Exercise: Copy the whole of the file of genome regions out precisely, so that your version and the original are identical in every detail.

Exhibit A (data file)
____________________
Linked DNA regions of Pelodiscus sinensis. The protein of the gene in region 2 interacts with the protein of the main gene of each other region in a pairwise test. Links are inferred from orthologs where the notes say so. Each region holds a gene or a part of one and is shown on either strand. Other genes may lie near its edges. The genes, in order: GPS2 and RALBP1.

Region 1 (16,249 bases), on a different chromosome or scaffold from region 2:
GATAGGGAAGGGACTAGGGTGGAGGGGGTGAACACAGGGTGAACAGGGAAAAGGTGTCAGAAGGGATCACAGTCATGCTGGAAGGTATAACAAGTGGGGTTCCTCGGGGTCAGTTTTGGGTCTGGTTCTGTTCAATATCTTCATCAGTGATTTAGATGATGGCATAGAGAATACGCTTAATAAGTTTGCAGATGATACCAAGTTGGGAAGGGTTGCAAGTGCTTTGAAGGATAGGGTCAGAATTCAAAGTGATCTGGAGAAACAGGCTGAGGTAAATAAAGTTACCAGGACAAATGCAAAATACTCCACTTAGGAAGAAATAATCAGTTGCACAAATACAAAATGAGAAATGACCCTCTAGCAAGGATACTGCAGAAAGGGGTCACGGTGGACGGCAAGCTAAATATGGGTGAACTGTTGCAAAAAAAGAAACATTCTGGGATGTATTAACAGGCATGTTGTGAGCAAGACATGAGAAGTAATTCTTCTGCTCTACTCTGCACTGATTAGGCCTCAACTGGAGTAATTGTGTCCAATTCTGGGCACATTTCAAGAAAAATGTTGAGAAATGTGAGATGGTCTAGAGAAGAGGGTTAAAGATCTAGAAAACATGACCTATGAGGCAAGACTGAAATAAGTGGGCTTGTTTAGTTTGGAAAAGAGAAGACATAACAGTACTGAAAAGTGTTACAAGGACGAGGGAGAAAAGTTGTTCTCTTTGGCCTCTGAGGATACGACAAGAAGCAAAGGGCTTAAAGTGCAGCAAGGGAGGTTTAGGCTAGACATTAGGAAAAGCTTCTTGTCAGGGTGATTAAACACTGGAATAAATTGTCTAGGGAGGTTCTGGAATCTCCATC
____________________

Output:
Linked DNA regions of Pelodiscus sinensis. The protein of the gene in region 2 interacts with the protein of the main gene of each other region in a pairwise test. Links are inferred from orthologs where the notes say so. Each region holds a gene or a part of one and is shown on either strand. Other genes may lie near its edges. The genes, in order: GPS2 and RALBP1.

Region 1 (16,249 bases), on a different chromosome or scaffold from region 2:
GATAGGGAAGGGACTAGGGTGGAGGGGGTGAACACAGGGTGAACAGGGAAAAGGTGTCAGAAGGGATCACAGTCATGCTGGAAGGTATAACAAGTGGGGTTCCTCGGGGTCAGTTTTGGGTCTGGTTCTGTTCAATATCTTCATCAGTGATTTAGATGATGGCATAGAGAATACGCTTAATAAGTTTGCAGATGATACCAAGTTGGGAAGGGTTGCAAGTGCTTTGAAGGATAGGGTCAGAATTCAAAGTGATCTGGAGAAACAGGCTGAGGTAAATAAAGTTACCAGGACAAATGCAAAATACTCCACTTAGGAAGAAATAATCAGTTGCACAAATACAAAATGAGAAATGACCCTCTAGCAAGGATACTGCAGAAAGGGGTCACGGTGGACGGCAAGCTAAATATGGGTGAACTGTTGCAAAAAAAGAAACATTCTGGGATGTATTAACAGGCATGTTGTGAGCAAGACATGAGAAGTAATTCTTCTGCTCTACTCTGCACTGATTAGGCCTCAACTGGAGTAATTGTGTCCAATTCTGGGCACATTTCAAGAAAAATGTTGAGAAATGTGAGATGGTCTAGAGAAGAGGGTTAAAGATCTAGAAAACATGACCTATGAGGCAAGACTGAAATAAGTGGGCTTGTTTAGTTTGGAAAAGAGAAGACATAACAGTACTGAAAAGTGTTACAAGGACGAGGGAGAAAAGTTGTTCTCTTTGGCCTCTGAGGATACGACAAGAAGCAAAGGGCTTAAAGTGCAGCAAGGGAGGTTTAGGCTAGACATTAGGAAAAGCTTCTTGTCAGGGTGATTAAACACTGGAATAAATTGTCTAGGGAGGTTCTGGAATCTCCATC